The center of all this intricate activity is Shaky's "brain," a remarkably programmed computer with a capacity more than 1 million "bits" of information. In defiance of the soothing conventional view that the computer is just a glorified abacuus, that cannot possibly challenge the human monopoly of reason. Shaky's brain demonstrates that machines can think. Variously defined, thinking includes processes as "exercising the powers of judgment" and "reflecting for the purpose of reaching a conclusion."  In some at these respects—among them powers of recall and mathematical agility–Shaky's brain can think better than the human mind.
Marvin Minsky of MIT's Project Mac, a 42-year-old polymath who has made major contributions to Artificial Intelligence, recently told me with quiet certitude, "In from three to eight years we will have a machine with the generaL intelligence of an average human being. I mean a machine that will he able to read Shakespeare, grease a car, play office politics, tell a joke, have a fight. At that point the machine will begin to educate itself with fantastic speed. In a few months it will be at genius level and a few months after that its powers will be incalculable."
I had to smile at my instant credulity—the nervous sort of smile that comes when you realize you've been taken in by a clever piece of science fiction. When I checked Minsky's prophecy with other people working on Artificial Intelligence, however, many at them said that Minsky's timetable might be somewhat wishful—"give us 15 years," was a common remark—but all agreed that there would be such a machine and that it could precipitate the third Industrial Revolution, wipe out war and poverty and roll up centuries of growth in science, education and the arts. At the same time a number of computer scientists fear that the godsend may become a Golem. "Man's limited mind," says Minsky, "may not be able to control such immense mentalities."

Intelligence in machines has developed with surprising speed. It was only 33 years ago that a mathematician named Ronald Turing proved that a computer, like a brain, can process any kind of information—words as well as numbers, ideas as easily as facts; and now there is Shaky, with an inner core resembling the central nervous system of human beings. He is made up of five major systems of circuitry that correspond quite closely to how human faculties–sensation, reason, language, memory, ego and these faculties cooperate harmoniously to produce something that actually does behave very much like a rudimentary person.
Shaky's memory faculty, constructed after a model developed at MIT takes input from Shaky's video eye,  opticeal range finder, telemetering equipment and touch-sen- sitive antennae; taste and hearing are the only senses Shaky so far doesn't have. This input is then routed through a "mental process" that recognizes patterns and tells Shaky what he is seeing. A dot-by-dot impression of the video input, much like the image on a TV screen, is constructed in Shaky's brain according to the laws of analytical geometry. Dark areas are separated from light areas, and if two of these contrasting areas happen to meet along a sharp enough line, the line is recognised as an edge. With a few edges for clues, Shaky can usually guess what he's looking at (just as people can) without bothering to fill in all the features on the hidden side of the object. In fact, the art of recognizing patterns is now so far advanced that merely by adding a few equations Shaky's creators could teach him to recognize a familiar human face every time he sees it.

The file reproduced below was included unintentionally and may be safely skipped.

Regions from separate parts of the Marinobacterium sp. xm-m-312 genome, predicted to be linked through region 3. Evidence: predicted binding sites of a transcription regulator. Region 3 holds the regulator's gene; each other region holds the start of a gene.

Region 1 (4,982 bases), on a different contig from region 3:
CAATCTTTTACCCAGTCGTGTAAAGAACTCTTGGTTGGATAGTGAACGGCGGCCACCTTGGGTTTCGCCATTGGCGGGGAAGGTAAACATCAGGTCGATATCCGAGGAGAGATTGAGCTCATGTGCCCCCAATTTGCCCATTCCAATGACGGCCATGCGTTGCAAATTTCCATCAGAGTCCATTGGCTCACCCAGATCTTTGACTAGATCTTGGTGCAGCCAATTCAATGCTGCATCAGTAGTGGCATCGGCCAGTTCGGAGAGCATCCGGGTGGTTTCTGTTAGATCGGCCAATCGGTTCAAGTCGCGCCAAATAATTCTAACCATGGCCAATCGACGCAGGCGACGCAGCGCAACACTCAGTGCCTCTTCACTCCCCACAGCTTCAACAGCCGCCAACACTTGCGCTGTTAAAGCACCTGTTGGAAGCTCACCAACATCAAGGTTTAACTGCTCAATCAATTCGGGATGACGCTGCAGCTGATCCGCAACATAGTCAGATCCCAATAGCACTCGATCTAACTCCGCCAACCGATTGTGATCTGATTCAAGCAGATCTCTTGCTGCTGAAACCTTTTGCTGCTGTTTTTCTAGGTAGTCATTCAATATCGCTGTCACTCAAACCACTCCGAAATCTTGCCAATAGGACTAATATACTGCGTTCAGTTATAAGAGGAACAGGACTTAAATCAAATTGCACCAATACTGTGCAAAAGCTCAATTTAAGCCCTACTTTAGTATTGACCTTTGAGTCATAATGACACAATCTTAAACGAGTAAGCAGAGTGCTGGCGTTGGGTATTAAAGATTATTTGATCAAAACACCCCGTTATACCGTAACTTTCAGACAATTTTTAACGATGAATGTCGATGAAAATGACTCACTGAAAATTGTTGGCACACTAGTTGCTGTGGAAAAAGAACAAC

Once it is identified, what Shaky sees is passed on to be processed by the rational faculty-the cluster of circuits that actually does his thinking. The forerunners of Shaky's rational faculty include a checker-playing computer program that can beat all but a few of the world's best players, and Mac Hack, a chess playing program that can already outplay some gifted amateurs and in four or five years will probably master the masters. Like these programs, Shaky thinks in mathematical formulas that tell him whats going on in each of his faculties and in as much of the world as he can sense. For instance, when the space between the wall and the desk is too small to ease through, Shaky is smart enough to know it and to work out another way to get when he is going.

Shaky is not limited to thinking in strictly logical forms. He is also learning to think by analogy—that is, to make himself at home in a new situation, much the way human beings do, by finding in it something that resembles a situation he already knows, and on the basis of this resemblance to make, and carry out decisions. For example, knowing how to roll up a ramp onto a platform, a slightly more advanced Shaky equipped with legs instead of wheels and given a similar problem could very quickly figure out how to use steps in order to reach the platform.
But as Shaky grows and his decisions become more complicated, more like decisions in real life, he will need a way of thinking that is more flexible than either logic or analogy. He will need a way to do the sort of ingenious, practical "soft thinking" that can stop gaps, chop knots, make the best of bad situations and even, when time is short, solve a problem by making a shrewd guess.